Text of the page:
Red Cross/Red Crescent Climate Centre Internship Program :: Center for Science and Technology Policy Research

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notes from the field

This is a personal blog and does not reflect the views of the Red Cross Red Crescent Climate Centre

Sarah Posner

June - September, 2019

Forecasts for Action: Trigger Development of FbF Project

September 2019

View photo gallery for more photos in the field by Sarah Posner

Greetings from Nairobi! Oh how the time continues to fly. Today is September 1st, which marks the more-than-halfway point of my time here at Kenya Red Cross Society (KRCS). My partner has come to visit, and I couldn’t be happier to show him around. Yesterday, we climbed the Ngong hills, which are called “knuckle hills” by the Maasai attributed to their shape which protrude from the Rift valley. We managed to climb all seven of the hills, and we were left with a nasty sunburn in the process. We also checked out the other sites the city has to offer, including the giraffe center, elephant orphanage, and even did a safari in Nairobi national park, which I found out is the only park located within a city in the entire world! Overall, it was fun to be a tourist again as well as share my experiences with someone from home.

The first of seven hills taken at Ngong hills.

Last week, I attended a series of trainings on the inner workings of Cash Transfers, Data Preparedness, and of course, Forecast based Financing (FbF) as part of an orientation for the regional managers of the KRCS. It was an opportunity to receive additional input from the regional managers across Kenya who, I might add, are difficult to get in one room. The first day was allocated for FbF which was presented along with the impact prioritization. FbF marks a turning point in humanitarian intervention in which action is taken before a disaster occurs rather than after disaster strikes so as to mitigate and hopefully reduce human pain and suffering in the process. Another benefit of an anticipatory rather than responsive approach is that the costs of intervention are significantly reduced. Examples of early actions include destocking, vaccination, and de-worming of livestock before a drought occurs rather than re-stocking livestock after the disaster occurs, which is much more costly.

But how do we know when to engage in early action? That is where I have come in, through this CU Boulder CSTPR Fellowship with the Red Cross Red Crescent Climate Center. With the engagement of trigger development, I help inform when and where to activate early action based upon when a forecast exceeds a pre-determined probability and magnitude, based upon a historical analysis of prior drought events, because the best way to predict the future is to look into the past.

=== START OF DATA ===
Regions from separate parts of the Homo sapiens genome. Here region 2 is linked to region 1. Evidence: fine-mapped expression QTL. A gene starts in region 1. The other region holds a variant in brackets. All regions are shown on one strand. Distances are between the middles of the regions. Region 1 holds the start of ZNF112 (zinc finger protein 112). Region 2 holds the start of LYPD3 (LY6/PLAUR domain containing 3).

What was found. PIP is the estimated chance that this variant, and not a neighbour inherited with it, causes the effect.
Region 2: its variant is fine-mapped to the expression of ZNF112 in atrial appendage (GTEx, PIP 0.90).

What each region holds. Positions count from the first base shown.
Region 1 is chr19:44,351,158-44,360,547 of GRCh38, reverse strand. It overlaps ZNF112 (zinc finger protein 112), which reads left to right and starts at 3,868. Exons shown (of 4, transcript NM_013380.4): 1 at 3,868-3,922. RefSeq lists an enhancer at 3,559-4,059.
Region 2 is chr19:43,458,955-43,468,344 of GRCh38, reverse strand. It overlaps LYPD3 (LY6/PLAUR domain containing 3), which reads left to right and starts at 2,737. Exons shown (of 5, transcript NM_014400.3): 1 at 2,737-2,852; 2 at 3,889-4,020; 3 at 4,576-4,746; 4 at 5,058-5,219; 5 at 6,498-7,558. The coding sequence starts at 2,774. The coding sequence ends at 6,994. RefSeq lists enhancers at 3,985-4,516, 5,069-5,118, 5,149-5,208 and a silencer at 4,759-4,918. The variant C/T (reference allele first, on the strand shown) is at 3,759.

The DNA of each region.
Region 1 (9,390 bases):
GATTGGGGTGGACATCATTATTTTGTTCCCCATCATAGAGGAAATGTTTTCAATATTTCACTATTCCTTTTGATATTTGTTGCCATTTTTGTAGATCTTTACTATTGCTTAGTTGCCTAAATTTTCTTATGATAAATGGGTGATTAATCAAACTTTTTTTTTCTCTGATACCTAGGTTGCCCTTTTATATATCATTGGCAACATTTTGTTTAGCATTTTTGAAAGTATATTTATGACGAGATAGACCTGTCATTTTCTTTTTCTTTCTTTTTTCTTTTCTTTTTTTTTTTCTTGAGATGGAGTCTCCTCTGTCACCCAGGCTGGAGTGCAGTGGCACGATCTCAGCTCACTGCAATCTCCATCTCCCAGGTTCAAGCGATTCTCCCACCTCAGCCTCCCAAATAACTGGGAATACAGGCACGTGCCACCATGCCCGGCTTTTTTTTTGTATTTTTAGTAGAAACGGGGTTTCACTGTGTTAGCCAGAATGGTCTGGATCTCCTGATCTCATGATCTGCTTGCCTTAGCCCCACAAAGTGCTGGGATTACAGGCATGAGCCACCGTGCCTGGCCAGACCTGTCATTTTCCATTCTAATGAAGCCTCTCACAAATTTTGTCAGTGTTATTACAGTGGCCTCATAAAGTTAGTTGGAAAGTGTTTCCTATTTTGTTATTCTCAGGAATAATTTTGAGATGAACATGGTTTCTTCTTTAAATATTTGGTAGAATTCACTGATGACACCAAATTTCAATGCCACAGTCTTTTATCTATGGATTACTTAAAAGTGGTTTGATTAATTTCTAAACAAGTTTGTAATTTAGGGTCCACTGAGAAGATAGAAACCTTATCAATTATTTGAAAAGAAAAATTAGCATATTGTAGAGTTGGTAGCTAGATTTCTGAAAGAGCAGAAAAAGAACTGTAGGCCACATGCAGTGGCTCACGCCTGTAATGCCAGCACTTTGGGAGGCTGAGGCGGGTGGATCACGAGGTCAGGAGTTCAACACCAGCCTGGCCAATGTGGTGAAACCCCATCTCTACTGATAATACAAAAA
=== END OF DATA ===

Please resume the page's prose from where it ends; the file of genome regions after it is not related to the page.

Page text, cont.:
Left photo: Nairobi National Park. Right photo: Feeding Giraffes at Giraffe Centre.

This is why impact prioritization is essential because before any analysis can be undertaken, the data team must have a firm grasp of which impacts are, well, most impactful based upon whether they are both actionable as well as forecastable. The major breakthrough in our research thus far has been the disaggregation of both primary and secondary impacts for drought in which primary are those biophysical indicators that first appear on the landscape, while secondary are the anthropogenic indirect impacts felt on longer time scales depending on the severity of the drought. The approach is innovative in that primary impacts are forecastable while secondary impacts are actionable.

Maurine Ambani Presenting Forecast based Financing at the orientation for regional managers.

When my manager Maurine presented the three primary impacts prioritized by key stakeholders during the Technical Working Group meeting (TWG) to the regional managers at the training, there was unanimous agreement that crop failure, livestock death, and water scarcity are the most important impacts related to drought, which are all primary. With this information in hand, I have begun my analysis of the historical impacts of these primary impacts using satellite observations to set thresholds based upon previous drought years in Kenya, which include 2000, 2011, and 2016/2017. Then, secondary impacts, such as malnutrition, livestock death, and resource-based conflict, can be taken action against based upon the thresholds to prevent the worst manifestation of these impacts, thus avoiding human suffering while preserving individual and household’s livelihoods.

I am very much looking forward to conducting the rest of this analysis and helping to develop the very first FbF for drought, which has never been done before. Considering that Kenya is already heading into another major drought, this work is very important.